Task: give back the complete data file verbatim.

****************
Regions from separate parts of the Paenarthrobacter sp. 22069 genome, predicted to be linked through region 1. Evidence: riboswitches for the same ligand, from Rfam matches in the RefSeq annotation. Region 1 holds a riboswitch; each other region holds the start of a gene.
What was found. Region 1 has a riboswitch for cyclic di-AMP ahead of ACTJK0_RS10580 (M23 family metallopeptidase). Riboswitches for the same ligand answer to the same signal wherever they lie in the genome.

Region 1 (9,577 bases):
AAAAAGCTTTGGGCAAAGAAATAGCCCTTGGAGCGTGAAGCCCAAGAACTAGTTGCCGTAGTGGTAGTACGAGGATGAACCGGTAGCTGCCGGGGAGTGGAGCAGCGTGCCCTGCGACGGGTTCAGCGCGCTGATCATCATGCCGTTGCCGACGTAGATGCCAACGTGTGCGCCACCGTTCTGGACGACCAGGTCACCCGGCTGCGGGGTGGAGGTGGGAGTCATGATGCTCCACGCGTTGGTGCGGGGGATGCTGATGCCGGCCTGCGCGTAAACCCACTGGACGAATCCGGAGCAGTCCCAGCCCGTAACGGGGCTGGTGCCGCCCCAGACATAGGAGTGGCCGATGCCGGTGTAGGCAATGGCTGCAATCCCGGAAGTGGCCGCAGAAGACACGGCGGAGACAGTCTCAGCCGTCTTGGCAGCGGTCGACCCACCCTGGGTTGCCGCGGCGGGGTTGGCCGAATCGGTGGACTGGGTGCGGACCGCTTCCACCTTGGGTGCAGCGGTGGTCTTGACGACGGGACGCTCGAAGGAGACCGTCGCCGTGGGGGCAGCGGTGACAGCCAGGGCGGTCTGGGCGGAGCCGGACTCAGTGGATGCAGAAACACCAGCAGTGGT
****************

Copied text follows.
Regions from separate parts of the Paenarthrobacter sp. 22069 genome, predicted to be linked through region 1. Evidence: riboswitches for the same ligand, from Rfam matches in the RefSeq annotation. Region 1 holds a riboswitch; each other region holds the start of a gene.
What was found. Region 1 has a riboswitch for cyclic di-AMP ahead of ACTJK0_RS10580 (M23 family metallopeptidase). Riboswitches for the same ligand answer to the same signal wherever they lie in the genome.

Region 1 (9,577 bases):
AAAAAGCTTTGGGCAAAGAAATAGCCCTTGGAGCGTGAAGCCCAAGAACTAGTTGCCGTAGTGGTAGTACGAGGATGAACCGGTAGCTGCCGGGGAGTGGAGCAGCGTGCCCTGCGACGGGTTCAGCGCGCTGATCATCATGCCGTTGCCGACGTAGATGCCAACGTGTGCGCCACCGTTCTGGACGACCAGGTCACCCGGCTGCGGGGTGGAGGTGGGAGTCATGATGCTCCACGCGTTGGTGCGGGGGATGCTGATGCCGGCCTGCGCGTAAACCCACTGGACGAATCCGGAGCAGTCCCAGCCCGTAACGGGGCTGGTGCCGCCCCAGACATAGGAGTGGCCGATGCCGGTGTAGGCAATGGCTGCAATCCCGGAAGTGGCCGCAGAAGACACGGCGGAGACAGTCTCAGCCGTCTTGGCAGCGGTCGACCCACCCTGGGTTGCCGCGGCGGGGTTGGCCGAATCGGTGGACTGGGTGCGGACCGCTTCCACCTTGGGTGCAGCGGTGGTCTTGACGACGGGACGCTCGAAGGAGACCGTCGCCGTGGGGGCAGCGGTGACAGCCAGGGCGGTCTGGGCGGAGCCGGACTCAGTGGATGCAGAAACACCAGCAGTGGT